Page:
Warren Bird’s previous article, An idiot’s guide to bond funds, was written in response to a message from James, a Cuffelinks reader, who asked for an explanation of bonds in layman’s terms. This article wraps up the series, addressing the remainder of James’ questions.
Should one invest in bonds for income or capital gain?
Bond returns are income returns over time; you can speculate about short term market movements if you want, and try to time your entry to achieve capital gains, but the nature of bonds and bond funds is income returns.
Are there some bond funds that should be included in the growth section of a portfolio as opposed to the defensive?
Funds that invest in lower rated corporate bonds and high yield are more closely correlated with equity market returns and thus don’t perform the same defensive role as a portfolio of Australian government bonds. But they still aren’t ‘growth funds’ so they don’t belong there. Some funds have a category for ‘middle risk’ or ‘alternative defensive’ assets that they put credit and high yield into.
Is a 70/30 split crazy when interest rates are at all time lows?
Not in my view. The concern seems to be that bonds will perform poorly when rates go up. However, just because rates are low doesn’t mean they are going to go up significantly; even if they do, it means your expected future returns will ratchet up as rates go up. And equities are pretty fully valued so it’s quite possible that they will fall sharply when bond rates go up.
What are the merits of passive vs active investing in bonds (it is my understanding that most bond funds have underperformed passive funds over the past ten years, much like active equities funds)?
It’s not true that most bond funds have underperformed – in fact, most have outperformed passive funds. The issue for many super funds, etc is that the amount of outperformance from bonds is much less than in other asset classes, so they would rather allocate fees to seeking higher excess returns than bond managers can deliver. I think you should focus on after-fee returns and if you can get value add from any asset class you should be willing to pay for it.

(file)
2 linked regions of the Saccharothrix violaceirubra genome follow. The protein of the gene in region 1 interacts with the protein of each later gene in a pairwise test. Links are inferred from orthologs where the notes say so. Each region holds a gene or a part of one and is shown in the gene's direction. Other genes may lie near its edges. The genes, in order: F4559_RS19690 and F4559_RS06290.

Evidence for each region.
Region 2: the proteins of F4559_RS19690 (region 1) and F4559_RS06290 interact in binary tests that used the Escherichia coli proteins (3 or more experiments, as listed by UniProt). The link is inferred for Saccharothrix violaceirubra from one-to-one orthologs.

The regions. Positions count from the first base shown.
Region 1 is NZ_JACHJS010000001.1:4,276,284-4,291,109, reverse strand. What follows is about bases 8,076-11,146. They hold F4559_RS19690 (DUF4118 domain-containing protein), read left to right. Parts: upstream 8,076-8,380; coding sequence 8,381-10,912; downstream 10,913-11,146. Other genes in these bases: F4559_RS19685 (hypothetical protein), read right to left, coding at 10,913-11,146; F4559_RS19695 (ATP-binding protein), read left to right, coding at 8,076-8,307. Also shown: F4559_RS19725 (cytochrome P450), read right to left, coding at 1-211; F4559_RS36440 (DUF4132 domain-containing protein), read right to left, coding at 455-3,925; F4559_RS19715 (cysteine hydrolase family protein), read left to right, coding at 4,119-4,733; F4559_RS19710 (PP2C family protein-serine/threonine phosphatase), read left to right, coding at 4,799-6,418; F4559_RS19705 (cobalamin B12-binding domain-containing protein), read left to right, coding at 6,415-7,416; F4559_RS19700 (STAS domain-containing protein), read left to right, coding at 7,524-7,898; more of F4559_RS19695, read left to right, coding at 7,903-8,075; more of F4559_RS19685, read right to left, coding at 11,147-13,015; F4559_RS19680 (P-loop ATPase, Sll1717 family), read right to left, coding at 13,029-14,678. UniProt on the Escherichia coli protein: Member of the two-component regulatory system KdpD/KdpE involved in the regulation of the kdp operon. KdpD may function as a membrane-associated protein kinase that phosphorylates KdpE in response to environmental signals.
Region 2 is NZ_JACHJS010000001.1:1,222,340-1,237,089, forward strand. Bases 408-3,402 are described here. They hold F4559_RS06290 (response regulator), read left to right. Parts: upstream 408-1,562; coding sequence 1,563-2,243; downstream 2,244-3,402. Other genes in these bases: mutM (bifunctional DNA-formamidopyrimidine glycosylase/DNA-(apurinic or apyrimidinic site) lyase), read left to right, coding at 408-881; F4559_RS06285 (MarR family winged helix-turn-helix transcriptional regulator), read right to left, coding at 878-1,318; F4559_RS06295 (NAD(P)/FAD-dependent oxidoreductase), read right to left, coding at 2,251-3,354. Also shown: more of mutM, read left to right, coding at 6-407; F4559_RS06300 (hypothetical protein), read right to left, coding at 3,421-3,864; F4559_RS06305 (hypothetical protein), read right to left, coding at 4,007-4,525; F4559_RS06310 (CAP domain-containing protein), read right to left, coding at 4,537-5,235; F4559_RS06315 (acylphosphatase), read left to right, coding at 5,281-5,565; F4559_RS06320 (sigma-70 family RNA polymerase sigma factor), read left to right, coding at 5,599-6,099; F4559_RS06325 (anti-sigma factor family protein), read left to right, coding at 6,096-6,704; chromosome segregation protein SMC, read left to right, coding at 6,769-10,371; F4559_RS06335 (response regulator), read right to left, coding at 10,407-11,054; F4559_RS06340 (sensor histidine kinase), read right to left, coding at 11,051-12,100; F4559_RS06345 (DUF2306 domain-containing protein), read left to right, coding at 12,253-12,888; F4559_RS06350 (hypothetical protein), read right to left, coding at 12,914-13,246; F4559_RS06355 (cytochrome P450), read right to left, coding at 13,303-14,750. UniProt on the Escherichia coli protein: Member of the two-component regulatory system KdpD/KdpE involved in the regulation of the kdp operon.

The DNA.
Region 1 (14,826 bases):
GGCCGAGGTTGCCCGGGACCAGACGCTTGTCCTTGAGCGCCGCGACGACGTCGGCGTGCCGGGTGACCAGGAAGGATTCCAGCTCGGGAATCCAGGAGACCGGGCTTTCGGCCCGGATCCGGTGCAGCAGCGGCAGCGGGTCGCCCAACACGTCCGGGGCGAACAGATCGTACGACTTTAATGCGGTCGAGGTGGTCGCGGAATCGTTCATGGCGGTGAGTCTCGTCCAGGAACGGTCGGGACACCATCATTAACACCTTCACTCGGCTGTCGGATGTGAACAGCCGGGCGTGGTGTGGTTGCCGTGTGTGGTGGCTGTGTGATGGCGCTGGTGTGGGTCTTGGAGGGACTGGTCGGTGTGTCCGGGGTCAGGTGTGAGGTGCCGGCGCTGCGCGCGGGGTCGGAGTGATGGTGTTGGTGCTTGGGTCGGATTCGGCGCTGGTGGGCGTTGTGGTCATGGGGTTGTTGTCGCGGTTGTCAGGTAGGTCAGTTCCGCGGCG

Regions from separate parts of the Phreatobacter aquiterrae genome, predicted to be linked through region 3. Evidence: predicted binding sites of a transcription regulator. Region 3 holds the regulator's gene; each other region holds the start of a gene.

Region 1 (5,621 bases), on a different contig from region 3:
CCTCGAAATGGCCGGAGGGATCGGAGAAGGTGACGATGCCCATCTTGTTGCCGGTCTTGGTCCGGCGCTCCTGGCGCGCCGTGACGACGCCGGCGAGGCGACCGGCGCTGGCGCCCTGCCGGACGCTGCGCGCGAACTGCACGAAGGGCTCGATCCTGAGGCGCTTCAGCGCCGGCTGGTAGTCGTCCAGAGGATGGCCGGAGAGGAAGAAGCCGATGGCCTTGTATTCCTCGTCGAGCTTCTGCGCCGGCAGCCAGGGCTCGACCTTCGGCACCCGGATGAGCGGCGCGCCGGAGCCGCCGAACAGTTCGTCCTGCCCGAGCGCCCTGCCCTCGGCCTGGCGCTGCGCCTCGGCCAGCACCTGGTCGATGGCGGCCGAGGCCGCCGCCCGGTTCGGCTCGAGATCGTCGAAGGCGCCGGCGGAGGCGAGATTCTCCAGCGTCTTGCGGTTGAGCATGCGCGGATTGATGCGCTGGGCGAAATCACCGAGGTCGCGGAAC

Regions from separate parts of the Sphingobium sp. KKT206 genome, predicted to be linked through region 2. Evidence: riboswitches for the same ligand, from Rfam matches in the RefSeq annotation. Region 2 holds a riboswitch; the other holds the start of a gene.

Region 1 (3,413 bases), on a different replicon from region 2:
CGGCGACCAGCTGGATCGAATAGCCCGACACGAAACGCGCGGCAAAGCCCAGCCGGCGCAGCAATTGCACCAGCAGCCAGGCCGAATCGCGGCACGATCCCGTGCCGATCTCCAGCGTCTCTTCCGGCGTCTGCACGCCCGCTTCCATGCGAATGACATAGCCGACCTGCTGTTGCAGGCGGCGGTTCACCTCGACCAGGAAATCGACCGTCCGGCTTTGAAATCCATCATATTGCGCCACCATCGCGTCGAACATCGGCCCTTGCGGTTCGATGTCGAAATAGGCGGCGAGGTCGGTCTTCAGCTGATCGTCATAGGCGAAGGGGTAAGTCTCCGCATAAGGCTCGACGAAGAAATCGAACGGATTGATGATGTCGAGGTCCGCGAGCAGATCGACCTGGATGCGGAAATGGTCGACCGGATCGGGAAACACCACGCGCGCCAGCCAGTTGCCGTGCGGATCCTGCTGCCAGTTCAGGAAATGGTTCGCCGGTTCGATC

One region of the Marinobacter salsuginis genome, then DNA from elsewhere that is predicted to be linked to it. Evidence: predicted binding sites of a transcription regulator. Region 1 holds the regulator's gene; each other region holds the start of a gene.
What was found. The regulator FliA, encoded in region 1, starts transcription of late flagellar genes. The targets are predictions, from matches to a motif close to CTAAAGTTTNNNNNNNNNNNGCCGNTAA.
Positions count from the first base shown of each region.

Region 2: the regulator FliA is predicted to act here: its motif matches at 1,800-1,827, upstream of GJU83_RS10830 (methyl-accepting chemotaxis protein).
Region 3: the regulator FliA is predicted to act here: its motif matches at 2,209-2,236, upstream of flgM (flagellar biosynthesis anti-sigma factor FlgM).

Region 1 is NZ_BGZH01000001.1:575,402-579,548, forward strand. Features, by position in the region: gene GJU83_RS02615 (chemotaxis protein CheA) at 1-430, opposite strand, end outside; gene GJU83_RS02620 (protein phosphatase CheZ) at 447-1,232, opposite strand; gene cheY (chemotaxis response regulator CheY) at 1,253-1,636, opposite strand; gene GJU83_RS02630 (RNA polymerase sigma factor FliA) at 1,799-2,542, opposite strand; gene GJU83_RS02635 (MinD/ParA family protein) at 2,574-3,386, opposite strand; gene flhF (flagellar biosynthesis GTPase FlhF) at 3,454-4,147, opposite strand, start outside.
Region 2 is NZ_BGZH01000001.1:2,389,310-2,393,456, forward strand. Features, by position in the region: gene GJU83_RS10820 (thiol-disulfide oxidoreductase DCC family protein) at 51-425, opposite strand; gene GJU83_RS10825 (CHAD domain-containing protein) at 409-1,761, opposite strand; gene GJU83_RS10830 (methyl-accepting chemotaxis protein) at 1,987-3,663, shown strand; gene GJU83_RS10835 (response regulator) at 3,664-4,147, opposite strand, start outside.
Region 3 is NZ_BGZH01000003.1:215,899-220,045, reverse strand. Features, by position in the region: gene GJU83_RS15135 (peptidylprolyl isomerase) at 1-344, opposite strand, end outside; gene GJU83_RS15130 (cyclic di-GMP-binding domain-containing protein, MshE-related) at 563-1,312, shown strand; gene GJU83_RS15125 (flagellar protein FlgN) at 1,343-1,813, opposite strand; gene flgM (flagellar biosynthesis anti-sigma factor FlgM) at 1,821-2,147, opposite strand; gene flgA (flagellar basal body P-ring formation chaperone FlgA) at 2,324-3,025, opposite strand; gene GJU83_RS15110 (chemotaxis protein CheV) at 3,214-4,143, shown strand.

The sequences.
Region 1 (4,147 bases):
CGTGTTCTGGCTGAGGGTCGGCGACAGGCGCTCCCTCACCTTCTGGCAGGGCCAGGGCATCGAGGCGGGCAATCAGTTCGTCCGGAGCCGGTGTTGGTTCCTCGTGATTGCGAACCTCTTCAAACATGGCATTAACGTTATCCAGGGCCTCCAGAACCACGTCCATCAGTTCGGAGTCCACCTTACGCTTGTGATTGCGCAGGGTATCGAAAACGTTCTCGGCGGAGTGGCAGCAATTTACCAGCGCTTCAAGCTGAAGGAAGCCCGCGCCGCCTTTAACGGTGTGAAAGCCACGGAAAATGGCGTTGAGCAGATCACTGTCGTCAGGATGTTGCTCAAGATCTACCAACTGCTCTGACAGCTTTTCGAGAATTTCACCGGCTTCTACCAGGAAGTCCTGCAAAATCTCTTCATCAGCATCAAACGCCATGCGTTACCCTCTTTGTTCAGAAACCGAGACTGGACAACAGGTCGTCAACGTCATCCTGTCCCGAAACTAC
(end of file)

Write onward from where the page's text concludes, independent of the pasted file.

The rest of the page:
Please explain these new-fangled ‘unconstrained bond funds’.
The gist is that they are funds that try to get value out of trading short term views of bond markets and sometimes equity markets, too. The specific strategies are unique to each fund and the skill set of the managers on their team.
Are they just a fad?
I gave a short response to this very question in the comments section of this piece, What’s that UBS bond benchmark in the annual statements?. I personally invest in them so I don’t think they are a fad. They have a place in the risk-return spectrum.
Are they a genuine solution to the duration risk argument?
That’s not the reason I would invest in them. Duration risk is worth taking – with positively sloped yield curves you get paid to take duration risk.
Have they been created in response to bond fund managers wondering where the next dollar will come from after a 30 year bull market?
No doubt that was the motivation for some of them, but since most of them were developed several years ago before talk of ‘the end of the 30 year bull market’ took hold, it’s probably not true for the sector as a whole. A less pejorative view is that end-investor demand for more income-focussed products that weren’t constrained to just bonds led to products being developed to meet that demand. I personally think that funds with duration have a place in many portfolios and I have some in my own SMSF.
Warren Bird was Co-Head of Global Fixed Interest and Credit at Colonial First State Global Asset Management. His roles now include consulting, serving as an External Member of the GESB Board Investment Committee and writing on fixed interest. His comments are general in nature and readers should seek their own professional advice before making any financial decisions.